In the past Habaraduwa (හබරාදූව) was called “Habaraduwa” (හබරදූව). It has been changed gradually and the name “ Habaraduwa” (හබරාදූව) is in use today. It is mentioned in the Kokila Sandeshaya that in the 15 th century Iron Wood trees (Na trees) were found in this Habaraduwa area. It further described that the leaf buds of these Iron Wood trees became Red in colour for goddess to apply Laksa on their feet.
Archipelago in Koggala Oya, Rumassala Hill, Walle Devalaya, Ranwella Purana Viharaya and Hirigal Devalaya are few places of historically important.
Rumassala hill traces its roots to the great Hindu epic Ramayanaya. In the epic, the incredibly powerful medicinal herbs which can relieve diseases are grown in Rumassala reserve. It was believed that there was an incredibly powerful medicinal herb in the Rumassala Hill used to heal Rama who had been wounded by Lakshman. In 545 AC Cosmos Indicaleustcs makes a citation about Galle in his chronicle. Further Hanuman was sent to India to fetch the medicines from the Himalayas in order to heal injured soldiers in the battle of Rama and Ravana. While Hanuman was lifting a part of Himalayas, a chunk of it “fell down”and that is called the “Rumassala” whereas the area is known as Unawatuna.
Walle Devalaya is located on the East end of the Rumassala Hill. As a past driven practice ancients made vows to God at Walle Devalaya before going to sea. Two centuries since the ancients claim that the salts brought from Hambanthota to Walle Devalaya through sailing ships were distributed by bullock carts. The name Rumassala derives from “Ramassala”, i.e the path used by fishermen.
It was believed that the present Unawatuna hospital had been the official residence for Dutch Governer at that time. Flowers were grown in the residence by the Governer and today it is famous by the name of “Malwatta”. In the past Governers of the Malwatta used to visit the coast through Unawatuna Dutch Lake by the boat.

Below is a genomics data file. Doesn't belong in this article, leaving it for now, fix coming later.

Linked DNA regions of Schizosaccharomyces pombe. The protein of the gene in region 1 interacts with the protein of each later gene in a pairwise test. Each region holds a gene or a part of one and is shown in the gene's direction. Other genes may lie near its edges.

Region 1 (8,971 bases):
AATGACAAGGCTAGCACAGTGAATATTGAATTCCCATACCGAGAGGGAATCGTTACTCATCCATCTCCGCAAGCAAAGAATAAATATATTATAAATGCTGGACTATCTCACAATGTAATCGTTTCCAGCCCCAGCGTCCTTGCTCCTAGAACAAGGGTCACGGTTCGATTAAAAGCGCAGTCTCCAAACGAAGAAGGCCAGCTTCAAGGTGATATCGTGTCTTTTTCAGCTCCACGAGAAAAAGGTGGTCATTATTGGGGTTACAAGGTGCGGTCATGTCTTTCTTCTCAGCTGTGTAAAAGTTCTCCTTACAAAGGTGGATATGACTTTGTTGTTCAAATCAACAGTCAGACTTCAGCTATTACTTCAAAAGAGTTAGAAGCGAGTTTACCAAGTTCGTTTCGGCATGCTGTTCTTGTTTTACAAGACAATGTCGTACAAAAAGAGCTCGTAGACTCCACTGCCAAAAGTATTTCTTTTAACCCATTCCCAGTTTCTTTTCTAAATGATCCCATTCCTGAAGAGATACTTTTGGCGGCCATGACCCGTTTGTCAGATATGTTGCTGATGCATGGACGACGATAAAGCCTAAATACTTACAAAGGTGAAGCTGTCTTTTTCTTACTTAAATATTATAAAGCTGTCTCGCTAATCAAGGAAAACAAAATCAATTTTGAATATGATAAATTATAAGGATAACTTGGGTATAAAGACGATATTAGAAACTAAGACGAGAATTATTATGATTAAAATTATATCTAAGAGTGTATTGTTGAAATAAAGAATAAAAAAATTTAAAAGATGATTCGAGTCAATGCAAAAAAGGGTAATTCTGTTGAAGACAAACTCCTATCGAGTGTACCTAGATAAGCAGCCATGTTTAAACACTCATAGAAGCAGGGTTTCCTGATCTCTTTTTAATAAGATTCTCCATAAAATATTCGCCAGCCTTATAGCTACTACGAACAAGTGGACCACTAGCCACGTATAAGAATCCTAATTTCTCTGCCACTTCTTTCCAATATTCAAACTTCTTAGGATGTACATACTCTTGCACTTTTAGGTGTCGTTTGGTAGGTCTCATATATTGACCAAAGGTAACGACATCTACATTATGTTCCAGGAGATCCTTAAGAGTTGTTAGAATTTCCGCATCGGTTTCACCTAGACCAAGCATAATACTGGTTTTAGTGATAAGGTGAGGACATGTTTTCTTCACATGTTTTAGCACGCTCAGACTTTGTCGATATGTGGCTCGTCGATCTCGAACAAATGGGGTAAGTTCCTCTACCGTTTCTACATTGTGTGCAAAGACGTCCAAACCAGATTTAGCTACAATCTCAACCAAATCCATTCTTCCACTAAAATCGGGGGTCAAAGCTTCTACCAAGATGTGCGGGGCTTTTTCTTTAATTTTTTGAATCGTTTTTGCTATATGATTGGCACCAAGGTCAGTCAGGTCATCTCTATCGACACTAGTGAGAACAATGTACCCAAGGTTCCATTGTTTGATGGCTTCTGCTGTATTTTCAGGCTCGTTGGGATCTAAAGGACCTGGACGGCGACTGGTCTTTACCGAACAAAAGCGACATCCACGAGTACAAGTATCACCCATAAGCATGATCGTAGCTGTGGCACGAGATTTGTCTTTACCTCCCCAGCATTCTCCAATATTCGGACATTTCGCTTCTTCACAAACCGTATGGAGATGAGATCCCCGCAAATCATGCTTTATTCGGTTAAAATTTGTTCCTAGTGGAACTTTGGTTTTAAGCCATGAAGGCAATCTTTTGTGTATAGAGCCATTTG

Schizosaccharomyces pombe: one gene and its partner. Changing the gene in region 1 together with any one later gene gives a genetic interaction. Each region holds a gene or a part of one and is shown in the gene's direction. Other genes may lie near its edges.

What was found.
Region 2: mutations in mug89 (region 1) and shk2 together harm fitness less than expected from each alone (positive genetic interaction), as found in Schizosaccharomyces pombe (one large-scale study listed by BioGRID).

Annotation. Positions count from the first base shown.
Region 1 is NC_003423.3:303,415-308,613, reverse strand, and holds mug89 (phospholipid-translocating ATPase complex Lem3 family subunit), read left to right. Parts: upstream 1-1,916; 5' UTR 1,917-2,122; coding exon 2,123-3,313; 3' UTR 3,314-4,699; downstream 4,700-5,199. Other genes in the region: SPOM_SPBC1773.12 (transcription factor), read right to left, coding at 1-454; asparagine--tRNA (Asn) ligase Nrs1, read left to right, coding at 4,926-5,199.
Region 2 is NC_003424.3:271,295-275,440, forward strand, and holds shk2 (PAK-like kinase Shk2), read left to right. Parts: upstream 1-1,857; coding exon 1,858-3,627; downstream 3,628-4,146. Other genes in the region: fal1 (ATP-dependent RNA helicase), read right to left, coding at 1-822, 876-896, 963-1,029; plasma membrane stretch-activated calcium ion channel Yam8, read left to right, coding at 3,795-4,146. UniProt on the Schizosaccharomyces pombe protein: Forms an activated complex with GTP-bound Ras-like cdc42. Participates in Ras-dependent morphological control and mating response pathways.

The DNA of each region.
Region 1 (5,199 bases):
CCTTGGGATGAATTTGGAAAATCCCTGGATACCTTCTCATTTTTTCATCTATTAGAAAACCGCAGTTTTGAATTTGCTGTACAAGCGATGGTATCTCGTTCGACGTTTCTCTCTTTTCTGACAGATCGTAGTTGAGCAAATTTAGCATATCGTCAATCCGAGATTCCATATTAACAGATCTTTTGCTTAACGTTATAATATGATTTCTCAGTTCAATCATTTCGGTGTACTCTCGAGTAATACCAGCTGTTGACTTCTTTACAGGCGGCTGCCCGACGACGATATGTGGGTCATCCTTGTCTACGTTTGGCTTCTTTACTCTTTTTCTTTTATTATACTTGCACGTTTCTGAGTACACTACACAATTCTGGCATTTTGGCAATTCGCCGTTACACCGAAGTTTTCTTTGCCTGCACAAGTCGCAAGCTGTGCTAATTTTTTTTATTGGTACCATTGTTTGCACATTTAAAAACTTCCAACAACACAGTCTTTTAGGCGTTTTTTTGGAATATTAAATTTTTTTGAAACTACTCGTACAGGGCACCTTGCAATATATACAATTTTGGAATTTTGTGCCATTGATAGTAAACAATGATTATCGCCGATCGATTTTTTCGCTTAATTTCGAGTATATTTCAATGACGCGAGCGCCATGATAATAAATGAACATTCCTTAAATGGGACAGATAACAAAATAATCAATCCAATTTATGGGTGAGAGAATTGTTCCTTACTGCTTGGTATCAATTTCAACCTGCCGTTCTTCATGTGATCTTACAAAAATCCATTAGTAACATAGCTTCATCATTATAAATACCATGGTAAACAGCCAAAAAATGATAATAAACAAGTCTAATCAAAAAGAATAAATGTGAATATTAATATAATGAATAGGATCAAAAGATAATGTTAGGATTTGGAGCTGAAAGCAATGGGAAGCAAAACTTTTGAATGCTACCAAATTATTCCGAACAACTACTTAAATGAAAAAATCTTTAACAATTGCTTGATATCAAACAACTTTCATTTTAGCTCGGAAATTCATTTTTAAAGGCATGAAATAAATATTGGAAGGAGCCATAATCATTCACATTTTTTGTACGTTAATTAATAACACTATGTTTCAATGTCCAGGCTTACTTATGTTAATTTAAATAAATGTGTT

In order to visit Ranwella Purana Viharaya one has to proceed about 3 k.m from Habaraduwa city and then turn left nearby Kathaluwa junction. Ranwella Purana Viharaya is located about 1 km ahead from the left turn. This viharaya was built by Kandy King Keerthi Sri Rajasinghe.
Sri Lanka’s first newspaper was originated at this Viharaya in June 1860. Rev. John Murdoch and James Nicholson who published the great work “ A Classified Catalogue of Printed Tracts and Books in Singhalese”, noted that the said newspaper was printed in Lankopakara press and published by a personage named W. Eaten. This was published weekly in the size of a foolscap page. The newspaper, consisting of features like maps and colour combination was prepared at a remarkable level with an objective of betterment of the Buddhists and the Sinhalese.
The newspaper “Sarasaviya Sandarasa” which was published at Lankopakara press in 1881 has a historical significance. It is observed that renown of this newspaper was excelled by the greetings of the journals like Lakrivi Kirana, Saddarmalankaraya etc., which were published simultaneously. Dinamina newspaper originated in 1909 with the assistance of few people at Galle region is the only newspaper which has existed so far. Ven. Hikkaduwe Sri Sumangala Thero, Ven. Migettuwatte Gunananda Thero, Veteran Novelist Piyadasa Sirisena, Veteran Writer Martin Wickramasinghe, Pandit Batuwanthudawa, Pandit Dodanduwe Dharmasena are to name some illustrious scholars who contributed to the rejuvenation of journalism. All these scholars were inhabitants of Galle. Out of them veteran writer Martin Wickramasinghe was born in Habaraduwa Divisional Secretariat Division.